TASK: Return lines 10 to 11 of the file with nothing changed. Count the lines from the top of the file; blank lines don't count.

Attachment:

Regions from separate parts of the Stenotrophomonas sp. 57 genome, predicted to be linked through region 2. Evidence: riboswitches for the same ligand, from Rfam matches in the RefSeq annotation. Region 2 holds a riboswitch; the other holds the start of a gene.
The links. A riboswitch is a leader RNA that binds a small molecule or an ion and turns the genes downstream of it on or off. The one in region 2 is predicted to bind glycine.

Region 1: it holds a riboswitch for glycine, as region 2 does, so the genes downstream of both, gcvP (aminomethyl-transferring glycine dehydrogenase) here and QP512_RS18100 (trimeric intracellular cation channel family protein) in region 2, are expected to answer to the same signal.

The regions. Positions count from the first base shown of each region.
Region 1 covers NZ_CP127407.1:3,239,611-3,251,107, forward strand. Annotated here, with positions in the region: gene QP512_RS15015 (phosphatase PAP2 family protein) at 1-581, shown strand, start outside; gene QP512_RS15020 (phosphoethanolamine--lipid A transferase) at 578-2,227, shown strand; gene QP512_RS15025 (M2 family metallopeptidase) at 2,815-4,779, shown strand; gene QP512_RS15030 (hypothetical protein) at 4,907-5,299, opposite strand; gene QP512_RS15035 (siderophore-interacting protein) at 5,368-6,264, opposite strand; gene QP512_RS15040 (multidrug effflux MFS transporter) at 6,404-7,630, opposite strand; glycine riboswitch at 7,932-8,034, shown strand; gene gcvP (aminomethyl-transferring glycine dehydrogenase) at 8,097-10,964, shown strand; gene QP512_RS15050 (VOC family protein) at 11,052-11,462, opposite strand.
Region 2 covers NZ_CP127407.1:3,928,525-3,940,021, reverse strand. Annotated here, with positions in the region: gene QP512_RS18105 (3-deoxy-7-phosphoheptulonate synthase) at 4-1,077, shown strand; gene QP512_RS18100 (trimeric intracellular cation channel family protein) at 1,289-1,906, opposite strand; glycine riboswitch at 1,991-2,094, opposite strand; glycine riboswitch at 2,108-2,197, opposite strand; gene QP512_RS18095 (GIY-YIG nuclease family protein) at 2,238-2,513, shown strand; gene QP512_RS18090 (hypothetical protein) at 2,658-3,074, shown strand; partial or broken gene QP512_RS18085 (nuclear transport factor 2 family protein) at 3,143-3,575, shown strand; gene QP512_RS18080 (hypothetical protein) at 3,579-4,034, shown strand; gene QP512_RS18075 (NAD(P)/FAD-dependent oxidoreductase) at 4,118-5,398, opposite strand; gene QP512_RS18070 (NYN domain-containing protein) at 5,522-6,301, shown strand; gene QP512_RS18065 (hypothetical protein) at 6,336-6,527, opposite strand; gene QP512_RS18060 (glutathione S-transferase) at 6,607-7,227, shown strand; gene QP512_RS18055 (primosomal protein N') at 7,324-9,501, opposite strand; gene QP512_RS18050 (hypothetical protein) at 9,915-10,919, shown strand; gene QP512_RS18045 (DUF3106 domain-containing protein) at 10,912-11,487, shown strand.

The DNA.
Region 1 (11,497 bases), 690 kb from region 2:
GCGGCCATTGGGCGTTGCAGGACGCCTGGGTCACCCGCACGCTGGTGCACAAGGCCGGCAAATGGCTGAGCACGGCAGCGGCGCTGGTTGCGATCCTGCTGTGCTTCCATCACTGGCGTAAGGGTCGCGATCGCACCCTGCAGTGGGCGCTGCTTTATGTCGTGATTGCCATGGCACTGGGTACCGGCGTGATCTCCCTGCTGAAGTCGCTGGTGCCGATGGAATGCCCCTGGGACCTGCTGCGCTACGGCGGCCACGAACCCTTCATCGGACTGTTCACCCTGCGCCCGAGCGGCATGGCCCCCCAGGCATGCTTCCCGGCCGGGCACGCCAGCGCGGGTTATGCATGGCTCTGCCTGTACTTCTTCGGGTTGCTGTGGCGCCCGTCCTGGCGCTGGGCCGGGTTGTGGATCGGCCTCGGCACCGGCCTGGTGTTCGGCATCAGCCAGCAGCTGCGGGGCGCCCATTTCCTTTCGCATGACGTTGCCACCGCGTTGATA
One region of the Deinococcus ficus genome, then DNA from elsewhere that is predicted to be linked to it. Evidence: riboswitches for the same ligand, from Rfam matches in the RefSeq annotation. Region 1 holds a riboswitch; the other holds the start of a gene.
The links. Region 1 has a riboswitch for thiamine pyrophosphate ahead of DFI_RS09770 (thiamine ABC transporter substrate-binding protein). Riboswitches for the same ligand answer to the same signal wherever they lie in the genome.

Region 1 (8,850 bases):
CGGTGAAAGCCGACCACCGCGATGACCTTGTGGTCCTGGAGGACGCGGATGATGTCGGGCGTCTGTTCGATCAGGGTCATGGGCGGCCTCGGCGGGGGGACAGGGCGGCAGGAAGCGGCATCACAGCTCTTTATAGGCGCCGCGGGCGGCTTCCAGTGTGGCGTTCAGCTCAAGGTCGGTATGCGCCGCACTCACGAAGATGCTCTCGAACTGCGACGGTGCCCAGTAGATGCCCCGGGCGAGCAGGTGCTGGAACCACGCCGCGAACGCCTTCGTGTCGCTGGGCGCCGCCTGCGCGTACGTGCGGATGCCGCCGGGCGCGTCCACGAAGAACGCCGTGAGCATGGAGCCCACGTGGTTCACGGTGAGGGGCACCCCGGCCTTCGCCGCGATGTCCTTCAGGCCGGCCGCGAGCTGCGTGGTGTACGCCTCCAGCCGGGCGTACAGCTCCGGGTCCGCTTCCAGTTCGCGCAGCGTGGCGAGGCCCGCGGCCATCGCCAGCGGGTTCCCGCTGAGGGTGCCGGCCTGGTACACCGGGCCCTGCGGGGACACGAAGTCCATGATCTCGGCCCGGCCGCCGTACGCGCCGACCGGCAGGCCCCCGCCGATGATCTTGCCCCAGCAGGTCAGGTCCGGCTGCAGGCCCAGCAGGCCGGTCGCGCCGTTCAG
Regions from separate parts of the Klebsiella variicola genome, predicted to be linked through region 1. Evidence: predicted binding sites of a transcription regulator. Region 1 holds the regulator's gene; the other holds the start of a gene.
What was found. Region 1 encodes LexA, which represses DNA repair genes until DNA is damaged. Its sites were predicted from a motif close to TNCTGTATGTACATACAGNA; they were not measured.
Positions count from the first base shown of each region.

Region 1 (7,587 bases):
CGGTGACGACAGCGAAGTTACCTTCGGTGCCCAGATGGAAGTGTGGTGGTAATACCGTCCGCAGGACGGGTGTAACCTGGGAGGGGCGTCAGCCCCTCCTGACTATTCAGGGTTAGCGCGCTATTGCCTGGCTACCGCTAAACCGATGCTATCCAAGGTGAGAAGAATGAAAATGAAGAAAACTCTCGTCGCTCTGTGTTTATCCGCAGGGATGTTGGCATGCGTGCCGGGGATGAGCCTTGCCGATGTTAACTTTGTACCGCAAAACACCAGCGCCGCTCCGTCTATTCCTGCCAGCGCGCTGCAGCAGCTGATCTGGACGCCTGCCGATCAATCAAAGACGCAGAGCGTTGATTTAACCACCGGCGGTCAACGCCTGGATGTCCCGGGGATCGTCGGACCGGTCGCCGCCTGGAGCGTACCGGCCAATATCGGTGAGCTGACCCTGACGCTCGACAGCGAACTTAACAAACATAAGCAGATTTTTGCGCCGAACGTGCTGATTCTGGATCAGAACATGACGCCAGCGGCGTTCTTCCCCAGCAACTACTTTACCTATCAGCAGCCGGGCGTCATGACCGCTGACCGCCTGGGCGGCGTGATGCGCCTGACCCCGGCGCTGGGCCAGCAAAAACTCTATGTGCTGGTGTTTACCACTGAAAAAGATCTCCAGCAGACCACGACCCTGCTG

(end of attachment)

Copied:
One region of the Deinococcus ficus genome, then DNA from elsewhere that is predicted to be linked to it. Evidence: riboswitches for the same ligand, from Rfam matches in the RefSeq annotation. Region 1 holds a riboswitch; the other holds the start of a gene.
The links. Region 1 has a riboswitch for thiamine pyrophosphate ahead of DFI_RS09770 (thiamine ABC transporter substrate-binding protein). Riboswitches for the same ligand answer to the same signal wherever they lie in the genome.